Imagine that a search engine might insert place markers into a web page, perhaps with the use of something like the new Google Tag Manager? These markers could enable a search engine to calculate how long it might take someone to read that page. A newly granted patent from Google describes why they might insert such markers (without really telling how how it might insert those), to determine the reading speed of a page.
The process described by the patent might try to understand how different features associated with a page might cause it to take less time or more time for a visitor to read a page. It would then use that understanding to predict how such features might influence the reading of other pages that don’t have markers inserted into them. These types of features could include language, layout, topic, and the length of text of those documents. These are all things that could affect traffic across the web or at specific websites.
Some days Google seems like it’s more of a science fiction factory than a search engine, developing products like driverless cars, and augmented reality glasses. An academic project at Berkeley adds another element to the mix – Robots. Robots that can help pick up commonplace objects around your home, and put them in their proper places.
A paper submitted to the IEEE International Conference on Robotics and Automation, to be held in Karlsruhe, Germany on May, 2013, describes the role that Googles visual search queries plays in helping robots understand the objects that they might try to pick up, before they do. In Cloud-Based Robot Grasping with the Google Object Recognition Engine, we’re told about cloud-based robots that can view objects, and send queries about them to version of Google Goggles on the cloud to learn more about those objects and the best way to grasp them.
Google Goggle’s is Google’s visual search app, which enables you to take photographs and send them to Google to potentially perform facial recognition searches, OCR searches for text in images, product and bar code recognition, recognizing landmarks and places and named entities, and more. I spent a few hours at my Mom and Dad’s house a couple of weekends ago taking pictures of almost every photo and painting they had on their walls, and seeing if Google Goggles recognized any of them.
Another feature that the visual search engine is capable of is recognizing objects, and the Berkeley team, with the assistance of James Kuffner of Google, appears to have achieved a goal that had eluded them in the past with the use of Google Goggles. From the paper’s introduction:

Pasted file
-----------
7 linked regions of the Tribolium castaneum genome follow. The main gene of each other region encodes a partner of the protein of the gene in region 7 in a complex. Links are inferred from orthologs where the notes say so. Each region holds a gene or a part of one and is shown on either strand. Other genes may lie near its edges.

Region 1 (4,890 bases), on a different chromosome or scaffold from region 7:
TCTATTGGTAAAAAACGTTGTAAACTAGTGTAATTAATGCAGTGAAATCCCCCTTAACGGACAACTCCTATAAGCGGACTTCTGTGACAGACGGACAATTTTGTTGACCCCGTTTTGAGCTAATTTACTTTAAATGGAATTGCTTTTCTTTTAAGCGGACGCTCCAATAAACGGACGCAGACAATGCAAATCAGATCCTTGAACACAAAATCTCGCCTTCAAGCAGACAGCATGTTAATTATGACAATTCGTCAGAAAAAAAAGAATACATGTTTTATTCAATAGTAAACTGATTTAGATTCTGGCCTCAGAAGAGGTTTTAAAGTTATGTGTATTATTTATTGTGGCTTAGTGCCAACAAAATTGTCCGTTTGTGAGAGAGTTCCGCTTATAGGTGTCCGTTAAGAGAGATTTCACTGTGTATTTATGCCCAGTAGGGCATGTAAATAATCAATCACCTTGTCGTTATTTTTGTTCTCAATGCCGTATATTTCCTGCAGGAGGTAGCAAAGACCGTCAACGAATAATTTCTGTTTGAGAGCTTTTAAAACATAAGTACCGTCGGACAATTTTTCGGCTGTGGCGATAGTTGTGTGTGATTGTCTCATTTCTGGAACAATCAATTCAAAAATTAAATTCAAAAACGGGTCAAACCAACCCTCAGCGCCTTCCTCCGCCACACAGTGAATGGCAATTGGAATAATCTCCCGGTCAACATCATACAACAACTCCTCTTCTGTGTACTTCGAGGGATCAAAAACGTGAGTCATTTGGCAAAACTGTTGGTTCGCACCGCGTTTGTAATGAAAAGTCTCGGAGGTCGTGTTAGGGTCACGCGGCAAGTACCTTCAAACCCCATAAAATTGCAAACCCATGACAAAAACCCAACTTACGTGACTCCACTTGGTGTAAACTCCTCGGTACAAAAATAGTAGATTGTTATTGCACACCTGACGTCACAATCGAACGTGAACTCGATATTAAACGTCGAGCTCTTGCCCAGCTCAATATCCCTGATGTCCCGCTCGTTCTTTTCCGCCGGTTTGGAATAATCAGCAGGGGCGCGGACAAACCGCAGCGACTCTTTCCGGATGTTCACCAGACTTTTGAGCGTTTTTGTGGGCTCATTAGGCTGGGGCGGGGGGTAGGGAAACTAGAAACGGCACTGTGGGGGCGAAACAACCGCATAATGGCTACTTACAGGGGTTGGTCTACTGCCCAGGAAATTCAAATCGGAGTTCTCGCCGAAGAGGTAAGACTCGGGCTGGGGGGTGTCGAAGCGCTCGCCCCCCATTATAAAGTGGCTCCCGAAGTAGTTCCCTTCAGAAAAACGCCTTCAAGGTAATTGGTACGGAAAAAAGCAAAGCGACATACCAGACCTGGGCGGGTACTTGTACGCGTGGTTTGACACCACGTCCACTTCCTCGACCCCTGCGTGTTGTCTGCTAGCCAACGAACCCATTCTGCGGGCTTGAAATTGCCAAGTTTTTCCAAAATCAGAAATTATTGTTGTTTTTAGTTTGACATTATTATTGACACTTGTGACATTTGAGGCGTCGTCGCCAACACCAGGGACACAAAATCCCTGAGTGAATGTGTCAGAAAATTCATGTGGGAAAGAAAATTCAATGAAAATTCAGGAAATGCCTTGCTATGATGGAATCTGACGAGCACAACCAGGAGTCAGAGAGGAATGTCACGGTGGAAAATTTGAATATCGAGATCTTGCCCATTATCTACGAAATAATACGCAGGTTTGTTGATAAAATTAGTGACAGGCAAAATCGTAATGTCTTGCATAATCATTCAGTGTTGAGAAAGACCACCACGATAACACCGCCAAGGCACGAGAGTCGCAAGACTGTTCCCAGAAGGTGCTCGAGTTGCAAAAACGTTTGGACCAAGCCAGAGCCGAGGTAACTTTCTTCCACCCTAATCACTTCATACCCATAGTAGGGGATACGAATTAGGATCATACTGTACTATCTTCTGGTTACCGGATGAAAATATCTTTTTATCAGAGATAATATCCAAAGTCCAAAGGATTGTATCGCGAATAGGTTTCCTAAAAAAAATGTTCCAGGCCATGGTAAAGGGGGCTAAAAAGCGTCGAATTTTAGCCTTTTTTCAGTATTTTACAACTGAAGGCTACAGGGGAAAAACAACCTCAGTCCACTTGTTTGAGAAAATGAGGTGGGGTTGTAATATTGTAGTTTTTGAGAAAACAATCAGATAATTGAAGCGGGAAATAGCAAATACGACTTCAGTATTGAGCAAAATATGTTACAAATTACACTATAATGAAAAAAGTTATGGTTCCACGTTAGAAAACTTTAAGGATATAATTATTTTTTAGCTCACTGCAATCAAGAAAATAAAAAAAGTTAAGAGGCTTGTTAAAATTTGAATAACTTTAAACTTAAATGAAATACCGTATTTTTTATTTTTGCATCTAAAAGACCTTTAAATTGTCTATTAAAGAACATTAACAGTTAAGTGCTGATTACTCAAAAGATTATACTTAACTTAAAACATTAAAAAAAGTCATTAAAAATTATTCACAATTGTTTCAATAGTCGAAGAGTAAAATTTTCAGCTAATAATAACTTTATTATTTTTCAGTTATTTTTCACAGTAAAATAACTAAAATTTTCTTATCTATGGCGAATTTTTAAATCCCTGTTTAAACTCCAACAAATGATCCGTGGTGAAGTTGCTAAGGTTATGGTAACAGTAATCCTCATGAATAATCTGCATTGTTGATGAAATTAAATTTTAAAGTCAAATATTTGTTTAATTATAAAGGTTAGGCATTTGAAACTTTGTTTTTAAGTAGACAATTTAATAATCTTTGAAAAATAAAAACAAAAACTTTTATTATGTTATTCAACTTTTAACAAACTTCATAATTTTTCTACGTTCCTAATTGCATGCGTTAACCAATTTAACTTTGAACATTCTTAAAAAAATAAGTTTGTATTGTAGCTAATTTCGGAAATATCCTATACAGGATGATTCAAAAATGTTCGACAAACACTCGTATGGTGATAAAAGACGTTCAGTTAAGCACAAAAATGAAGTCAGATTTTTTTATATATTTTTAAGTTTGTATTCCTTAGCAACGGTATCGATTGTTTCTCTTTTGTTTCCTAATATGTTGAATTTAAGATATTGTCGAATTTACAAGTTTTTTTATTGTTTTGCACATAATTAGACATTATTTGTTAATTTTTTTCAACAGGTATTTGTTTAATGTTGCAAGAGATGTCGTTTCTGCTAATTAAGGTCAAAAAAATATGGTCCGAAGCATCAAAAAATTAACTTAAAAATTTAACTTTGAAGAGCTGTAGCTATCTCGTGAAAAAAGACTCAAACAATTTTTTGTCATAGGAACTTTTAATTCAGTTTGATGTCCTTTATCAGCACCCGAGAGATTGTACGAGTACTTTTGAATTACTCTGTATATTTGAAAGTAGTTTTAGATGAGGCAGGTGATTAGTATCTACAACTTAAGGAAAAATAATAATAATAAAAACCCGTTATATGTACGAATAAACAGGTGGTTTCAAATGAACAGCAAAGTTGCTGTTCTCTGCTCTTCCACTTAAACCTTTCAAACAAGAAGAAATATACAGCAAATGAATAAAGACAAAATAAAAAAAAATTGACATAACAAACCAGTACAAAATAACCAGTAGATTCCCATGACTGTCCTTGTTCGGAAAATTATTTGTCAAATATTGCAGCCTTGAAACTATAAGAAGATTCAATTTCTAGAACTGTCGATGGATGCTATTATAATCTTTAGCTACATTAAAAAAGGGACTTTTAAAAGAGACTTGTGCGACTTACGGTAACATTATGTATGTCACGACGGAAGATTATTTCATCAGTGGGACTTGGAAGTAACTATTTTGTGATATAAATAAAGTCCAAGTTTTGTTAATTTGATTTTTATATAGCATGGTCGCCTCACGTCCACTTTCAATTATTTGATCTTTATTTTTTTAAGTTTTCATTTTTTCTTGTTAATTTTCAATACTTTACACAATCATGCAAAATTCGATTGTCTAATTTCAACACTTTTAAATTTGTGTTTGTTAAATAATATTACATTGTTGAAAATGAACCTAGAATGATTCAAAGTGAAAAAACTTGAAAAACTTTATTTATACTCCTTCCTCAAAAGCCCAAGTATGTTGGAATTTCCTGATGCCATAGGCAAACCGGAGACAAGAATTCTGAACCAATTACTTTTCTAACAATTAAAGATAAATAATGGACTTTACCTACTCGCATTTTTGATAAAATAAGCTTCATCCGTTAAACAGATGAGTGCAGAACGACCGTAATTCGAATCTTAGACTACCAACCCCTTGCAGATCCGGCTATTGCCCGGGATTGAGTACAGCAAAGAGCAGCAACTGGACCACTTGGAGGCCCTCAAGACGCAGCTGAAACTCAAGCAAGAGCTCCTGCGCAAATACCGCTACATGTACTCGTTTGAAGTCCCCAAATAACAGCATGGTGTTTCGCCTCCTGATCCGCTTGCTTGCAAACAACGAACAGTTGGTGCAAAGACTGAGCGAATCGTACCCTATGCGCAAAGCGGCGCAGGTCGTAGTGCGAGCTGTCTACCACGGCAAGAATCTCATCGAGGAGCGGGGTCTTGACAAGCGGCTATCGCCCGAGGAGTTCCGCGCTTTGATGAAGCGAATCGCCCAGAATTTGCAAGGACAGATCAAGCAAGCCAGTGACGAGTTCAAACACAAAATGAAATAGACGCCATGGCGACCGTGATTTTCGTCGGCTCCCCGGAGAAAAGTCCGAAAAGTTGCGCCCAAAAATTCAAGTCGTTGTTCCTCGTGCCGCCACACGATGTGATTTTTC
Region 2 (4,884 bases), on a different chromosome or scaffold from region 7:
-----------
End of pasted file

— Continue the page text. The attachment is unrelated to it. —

Google’s local search may be getting smarter one streetview scene at a time. A few years back, I jokingly made a robots.txt sign for my front door that had the following statement in it:
In the root level directory of a website, a robots.txt file containing those two lines would tell Google’s page crawling program not to index any pages from the site. On the front of a home in my small town, it might have gotten some odd looks, but that’s about it. I had expected at some point that Google would send a streetview car or two down my street, and I would have been able to write a blog post with a streetviews image of the front of my house with a title along the lines of “Google Ignores Robots.txt File: Indexes My House.” I ended up not leaving the sign up, but I’m second guessing that now that I know streetviews cars can read.
That really shouldn’t have been a surprise back then. I wrote a post in 2007 titled Better Business Location Search using OCR with Street Views which described how Google might use OCR to gather information from signs it takes video of for street views. The patent filing I wrote about really didn’t discuss how that information might be used, but it presented the possibility of its use. I suspect my real life robots.txt file would have been ignored back then, though the drivers of those cars had learned at that point that signs like “Private Street” and “Military Base,” were areas they couldn’t film.
Google was granted a patent last week that gives us a look at how information from street level signs might be collected and indexed by Google, and compared to online information about the same locations to try to “calibrate” and “score” any information about the places being listed in Google’s index. Here’s an image from the patent that shows at a glance the kinds of information it might attempt to read: